After the Arctic, Thawing of Antarctica Glaciers Could Also Be Irreversible
As per recent research, glacial melting may become irreversible in Antarctica as it reaches a tipping point that has the potential for accelerated thawing even if heating eases globally.
Instability in the Thwaites glacier got identified in a NASA-funded study, which means a point would probably come when it would not be possible anymore to stop it from flowing into the sea causing an alarming 50cm rise in sea level. Rest of the Antarctic glaciers seemed to be equally unstable.
According to recent research, in the last six years, the rate of ice loss from five Antarctic glaciers has doubled and also found to be five times faster compared to that in the 1990s. Moreover, the ice loss outspread from the coast into the interior of the continent, while the thickness of the ice sheet at some sites reduced 100 meters and more.
The Thwaites glacier forming a part of the West Antarctic ice sheet may pose the most considerable risk for a swift rise in sea level in future. As per the research recently published in the Proceedings of the National Academy of Sciences journal, it most possibly surrendered to instability linked to beat the retreat of its grounding line on the seabed and thereby would result in its shedding of ice faster than expected before.
Alex Robel, assistant professor, the US Georgia Institute of Technology, who is leading the study, said, in case the instability was triggered, even if temperatures stopped rising, the ice sheet could be lost in the next 150 years. “It will keep going by itself and that’s the worry,” he said.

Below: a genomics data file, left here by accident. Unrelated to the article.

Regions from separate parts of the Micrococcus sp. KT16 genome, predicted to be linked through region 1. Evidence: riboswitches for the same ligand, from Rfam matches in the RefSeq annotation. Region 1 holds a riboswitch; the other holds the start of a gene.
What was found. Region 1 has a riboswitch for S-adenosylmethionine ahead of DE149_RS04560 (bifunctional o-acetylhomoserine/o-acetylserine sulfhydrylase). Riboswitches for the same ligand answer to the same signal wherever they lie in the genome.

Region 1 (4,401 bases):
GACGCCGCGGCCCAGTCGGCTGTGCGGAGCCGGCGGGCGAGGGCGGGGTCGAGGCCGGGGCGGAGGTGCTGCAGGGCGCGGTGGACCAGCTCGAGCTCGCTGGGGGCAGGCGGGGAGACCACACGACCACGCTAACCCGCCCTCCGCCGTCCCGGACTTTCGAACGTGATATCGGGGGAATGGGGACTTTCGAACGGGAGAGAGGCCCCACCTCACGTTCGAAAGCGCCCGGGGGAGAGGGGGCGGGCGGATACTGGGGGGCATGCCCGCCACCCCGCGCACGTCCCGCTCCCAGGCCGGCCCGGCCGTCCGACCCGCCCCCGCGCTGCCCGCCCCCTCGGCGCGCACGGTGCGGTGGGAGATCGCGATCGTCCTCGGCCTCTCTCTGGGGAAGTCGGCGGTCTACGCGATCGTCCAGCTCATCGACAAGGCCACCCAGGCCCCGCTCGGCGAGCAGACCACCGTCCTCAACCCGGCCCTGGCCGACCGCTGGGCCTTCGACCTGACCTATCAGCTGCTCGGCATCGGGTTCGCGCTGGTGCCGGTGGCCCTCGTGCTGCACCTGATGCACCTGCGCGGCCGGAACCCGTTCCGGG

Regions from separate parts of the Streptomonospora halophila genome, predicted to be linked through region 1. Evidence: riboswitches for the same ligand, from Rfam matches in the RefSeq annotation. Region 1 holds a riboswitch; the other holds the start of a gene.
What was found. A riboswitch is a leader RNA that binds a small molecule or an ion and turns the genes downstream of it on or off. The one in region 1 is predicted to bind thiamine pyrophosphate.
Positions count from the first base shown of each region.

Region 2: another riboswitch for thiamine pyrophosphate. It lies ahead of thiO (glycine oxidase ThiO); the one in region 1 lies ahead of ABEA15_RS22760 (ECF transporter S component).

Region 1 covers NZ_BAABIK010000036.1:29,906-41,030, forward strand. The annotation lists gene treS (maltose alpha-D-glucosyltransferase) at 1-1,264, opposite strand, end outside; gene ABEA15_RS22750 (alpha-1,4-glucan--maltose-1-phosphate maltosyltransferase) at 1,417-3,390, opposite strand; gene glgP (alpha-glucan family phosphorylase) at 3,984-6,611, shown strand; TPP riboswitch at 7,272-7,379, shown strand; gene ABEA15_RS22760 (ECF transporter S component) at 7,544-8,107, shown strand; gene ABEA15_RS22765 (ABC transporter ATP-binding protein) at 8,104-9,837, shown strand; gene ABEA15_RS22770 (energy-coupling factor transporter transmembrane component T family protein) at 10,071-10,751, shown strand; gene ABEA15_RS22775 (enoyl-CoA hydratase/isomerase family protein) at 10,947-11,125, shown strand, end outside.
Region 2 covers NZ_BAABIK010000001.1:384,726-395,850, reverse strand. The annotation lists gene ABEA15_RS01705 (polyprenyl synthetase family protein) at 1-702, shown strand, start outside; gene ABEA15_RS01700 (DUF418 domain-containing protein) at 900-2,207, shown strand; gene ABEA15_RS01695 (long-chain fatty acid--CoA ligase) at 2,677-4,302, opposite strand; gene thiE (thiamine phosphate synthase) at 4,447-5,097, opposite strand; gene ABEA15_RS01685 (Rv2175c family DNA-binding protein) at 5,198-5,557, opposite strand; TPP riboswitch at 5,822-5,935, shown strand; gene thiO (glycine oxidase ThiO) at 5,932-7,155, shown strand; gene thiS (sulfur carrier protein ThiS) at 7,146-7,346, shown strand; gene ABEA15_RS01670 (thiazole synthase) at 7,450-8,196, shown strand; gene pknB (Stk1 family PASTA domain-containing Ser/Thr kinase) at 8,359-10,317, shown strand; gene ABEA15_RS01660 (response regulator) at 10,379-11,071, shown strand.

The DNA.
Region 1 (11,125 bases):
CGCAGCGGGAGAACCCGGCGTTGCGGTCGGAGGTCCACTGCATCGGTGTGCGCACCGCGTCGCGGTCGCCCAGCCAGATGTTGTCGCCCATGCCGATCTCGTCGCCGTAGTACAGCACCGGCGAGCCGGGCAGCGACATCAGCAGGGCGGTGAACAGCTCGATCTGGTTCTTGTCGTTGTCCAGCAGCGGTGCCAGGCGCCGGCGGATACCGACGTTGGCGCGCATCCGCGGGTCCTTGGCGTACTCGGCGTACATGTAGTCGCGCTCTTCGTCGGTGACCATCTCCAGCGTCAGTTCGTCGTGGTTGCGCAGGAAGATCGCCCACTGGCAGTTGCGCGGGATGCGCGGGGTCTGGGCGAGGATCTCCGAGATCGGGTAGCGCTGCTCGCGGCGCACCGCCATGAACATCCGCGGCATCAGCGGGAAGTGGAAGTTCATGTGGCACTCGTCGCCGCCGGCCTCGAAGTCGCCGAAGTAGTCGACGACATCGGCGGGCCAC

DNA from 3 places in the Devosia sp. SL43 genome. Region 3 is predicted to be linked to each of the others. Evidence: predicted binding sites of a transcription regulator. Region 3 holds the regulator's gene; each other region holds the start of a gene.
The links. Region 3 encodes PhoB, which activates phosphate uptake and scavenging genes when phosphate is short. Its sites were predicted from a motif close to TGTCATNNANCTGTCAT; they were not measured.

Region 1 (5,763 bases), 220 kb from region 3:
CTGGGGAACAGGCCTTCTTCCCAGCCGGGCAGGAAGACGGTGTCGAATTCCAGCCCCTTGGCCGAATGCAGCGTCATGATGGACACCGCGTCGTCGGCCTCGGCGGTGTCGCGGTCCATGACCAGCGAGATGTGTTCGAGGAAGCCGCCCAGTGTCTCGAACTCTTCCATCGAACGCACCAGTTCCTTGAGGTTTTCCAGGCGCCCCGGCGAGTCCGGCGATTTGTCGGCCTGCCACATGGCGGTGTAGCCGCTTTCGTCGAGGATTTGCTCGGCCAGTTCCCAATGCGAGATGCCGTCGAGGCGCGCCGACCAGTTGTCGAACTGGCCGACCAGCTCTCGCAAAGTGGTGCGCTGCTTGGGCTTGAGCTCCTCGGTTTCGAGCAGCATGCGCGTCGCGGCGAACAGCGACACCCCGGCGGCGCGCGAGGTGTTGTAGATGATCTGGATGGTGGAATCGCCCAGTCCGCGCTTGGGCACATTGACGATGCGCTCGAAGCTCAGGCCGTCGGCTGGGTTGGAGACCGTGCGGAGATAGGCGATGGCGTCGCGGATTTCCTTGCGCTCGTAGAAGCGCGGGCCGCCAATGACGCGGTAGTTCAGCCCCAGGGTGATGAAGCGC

As per the suggestion of the modeling simulations, extensive ice loss would start in 600 years; however, the researchers think it could start sooner depending on the nature of the instability and of course the rate of global heating.
A jet propulsion laboratory scientist at Nasa, Hélène Seroussi, said: “It could happen in the next 200 to 600 years. It depends on the bedrock topography under the ice, and we don’t know it in great detail yet.”
The land-based ice in Antarctica is nearly eight times more compared to Greenland and 50 times more than all the combined mountain glaciers. The ice contained in Thwaites glacier alone is enough to increase the global sea levels by around 50 cm. Sea level rise triggered by global warming has already caused soaring coastal flooding and intensifying storms.
The precise estimation of the amount of ice the glacier would lose in the next 50 to 800 years’ time was not possible for the researchers because of the unpredictable climate fluctuations and data limitations. However, 500 simulations of different scenarios were marked, but those are losing stability. Therefore, uncertainty about future sea level rise has increased considerably, but it would be more likely the worst-case scenarios.
If the West Antarctic ice sheet gets lost completely, global sea levels would possibly increase by about five meters (16ft), and that may cause coastal cities worldwide to become submerged.
A “precipitous” fall since 2014 in the expanse of sea ice around Antarctica was found by a separate study last week in the same journal. According to the satellite data, the sea ice loss in Antarctica in four years is equal to the ice lost in 34 years in the Arctic.
The sea ice melting does not raise sea levels as happened in case of the thawing of ice sheets on land; however, due to the loss of the reflective white ice, the ocean absorbs more of the sun’s heat and increases the speed of heating.
During 40 years of measurement, Antarctic sea ice had been increasing slowly, and in 2014, it reached a record high, before falling significantly. The exact cause of such abrupt turnaround, however, is yet to determine.
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